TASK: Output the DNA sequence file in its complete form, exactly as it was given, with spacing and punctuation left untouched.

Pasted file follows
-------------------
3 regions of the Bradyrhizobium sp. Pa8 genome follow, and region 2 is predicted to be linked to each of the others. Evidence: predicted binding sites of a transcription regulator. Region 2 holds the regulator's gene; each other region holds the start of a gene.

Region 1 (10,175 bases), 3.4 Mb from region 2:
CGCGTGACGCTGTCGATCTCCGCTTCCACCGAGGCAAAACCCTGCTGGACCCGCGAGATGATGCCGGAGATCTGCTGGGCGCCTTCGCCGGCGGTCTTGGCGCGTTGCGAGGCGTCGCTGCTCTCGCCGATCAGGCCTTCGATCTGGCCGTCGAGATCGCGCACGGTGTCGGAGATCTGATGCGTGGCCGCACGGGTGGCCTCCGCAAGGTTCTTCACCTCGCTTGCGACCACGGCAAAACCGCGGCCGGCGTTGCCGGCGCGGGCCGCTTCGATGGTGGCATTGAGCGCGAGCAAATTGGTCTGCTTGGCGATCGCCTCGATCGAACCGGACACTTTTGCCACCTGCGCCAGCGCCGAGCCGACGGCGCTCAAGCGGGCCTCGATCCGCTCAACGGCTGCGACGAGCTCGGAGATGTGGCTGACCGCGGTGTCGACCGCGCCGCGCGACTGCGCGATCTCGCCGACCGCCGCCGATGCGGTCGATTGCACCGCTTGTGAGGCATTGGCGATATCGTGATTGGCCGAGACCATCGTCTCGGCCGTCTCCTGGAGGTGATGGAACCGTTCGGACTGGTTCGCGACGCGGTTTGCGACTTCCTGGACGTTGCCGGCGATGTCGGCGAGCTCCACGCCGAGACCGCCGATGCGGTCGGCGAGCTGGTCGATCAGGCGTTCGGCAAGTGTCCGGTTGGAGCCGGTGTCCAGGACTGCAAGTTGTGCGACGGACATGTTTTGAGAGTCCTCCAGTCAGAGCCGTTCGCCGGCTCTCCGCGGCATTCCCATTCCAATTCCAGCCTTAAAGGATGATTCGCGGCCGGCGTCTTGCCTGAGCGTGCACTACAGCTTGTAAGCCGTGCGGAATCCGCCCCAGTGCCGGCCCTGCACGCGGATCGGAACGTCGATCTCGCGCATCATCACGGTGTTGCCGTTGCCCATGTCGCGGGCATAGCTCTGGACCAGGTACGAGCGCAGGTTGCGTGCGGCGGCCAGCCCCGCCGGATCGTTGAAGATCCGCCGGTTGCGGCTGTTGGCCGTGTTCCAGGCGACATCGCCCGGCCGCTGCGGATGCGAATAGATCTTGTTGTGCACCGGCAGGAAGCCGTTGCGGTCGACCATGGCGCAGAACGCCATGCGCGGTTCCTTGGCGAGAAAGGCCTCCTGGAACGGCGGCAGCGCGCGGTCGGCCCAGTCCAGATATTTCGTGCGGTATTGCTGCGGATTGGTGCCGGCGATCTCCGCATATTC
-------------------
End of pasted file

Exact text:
3 regions of the Bradyrhizobium sp. Pa8 genome follow, and region 2 is predicted to be linked to each of the others. Evidence: predicted binding sites of a transcription regulator. Region 2 holds the regulator's gene; each other region holds the start of a gene.

Region 1 (10,175 bases), 3.4 Mb from region 2:
CGCGTGACGCTGTCGATCTCCGCTTCCACCGAGGCAAAACCCTGCTGGACCCGCGAGATGATGCCGGAGATCTGCTGGGCGCCTTCGCCGGCGGTCTTGGCGCGTTGCGAGGCGTCGCTGCTCTCGCCGATCAGGCCTTCGATCTGGCCGTCGAGATCGCGCACGGTGTCGGAGATCTGATGCGTGGCCGCACGGGTGGCCTCCGCAAGGTTCTTCACCTCGCTTGCGACCACGGCAAAACCGCGGCCGGCGTTGCCGGCGCGGGCCGCTTCGATGGTGGCATTGAGCGCGAGCAAATTGGTCTGCTTGGCGATCGCCTCGATCGAACCGGACACTTTTGCCACCTGCGCCAGCGCCGAGCCGACGGCGCTCAAGCGGGCCTCGATCCGCTCAACGGCTGCGACGAGCTCGGAGATGTGGCTGACCGCGGTGTCGACCGCGCCGCGCGACTGCGCGATCTCGCCGACCGCCGCCGATGCGGTCGATTGCACCGCTTGTGAGGCATTGGCGATATCGTGATTGGCCGAGACCATCGTCTCGGCCGTCTCCTGGAGGTGATGGAACCGTTCGGACTGGTTCGCGACGCGGTTTGCGACTTCCTGGACGTTGCCGGCGATGTCGGCGAGCTCCACGCCGAGACCGCCGATGCGGTCGGCGAGCTGGTCGATCAGGCGTTCGGCAAGTGTCCGGTTGGAGCCGGTGTCCAGGACTGCAAGTTGTGCGACGGACATGTTTTGAGAGTCCTCCAGTCAGAGCCGTTCGCCGGCTCTCCGCGGCATTCCCATTCCAATTCCAGCCTTAAAGGATGATTCGCGGCCGGCGTCTTGCCTGAGCGTGCACTACAGCTTGTAAGCCGTGCGGAATCCGCCCCAGTGCCGGCCCTGCACGCGGATCGGAACGTCGATCTCGCGCATCATCACGGTGTTGCCGTTGCCCATGTCGCGGGCATAGCTCTGGACCAGGTACGAGCGCAGGTTGCGTGCGGCGGCCAGCCCCGCCGGATCGTTGAAGATCCGCCGGTTGCGGCTGTTGGCCGTGTTCCAGGCGACATCGCCCGGCCGCTGCGGATGCGAATAGATCTTGTTGTGCACCGGCAGGAAGCCGTTGCGGTCGACCATGGCGCAGAACGCCATGCGCGGTTCCTTGGCGAGAAAGGCCTCCTGGAACGGCGGCAGCGCGCGGTCGGCCCAGTCCAGATATTTCGTGCGGTATTGCTGCGGATTGGTGCCGGCGATCTCCGCATATTC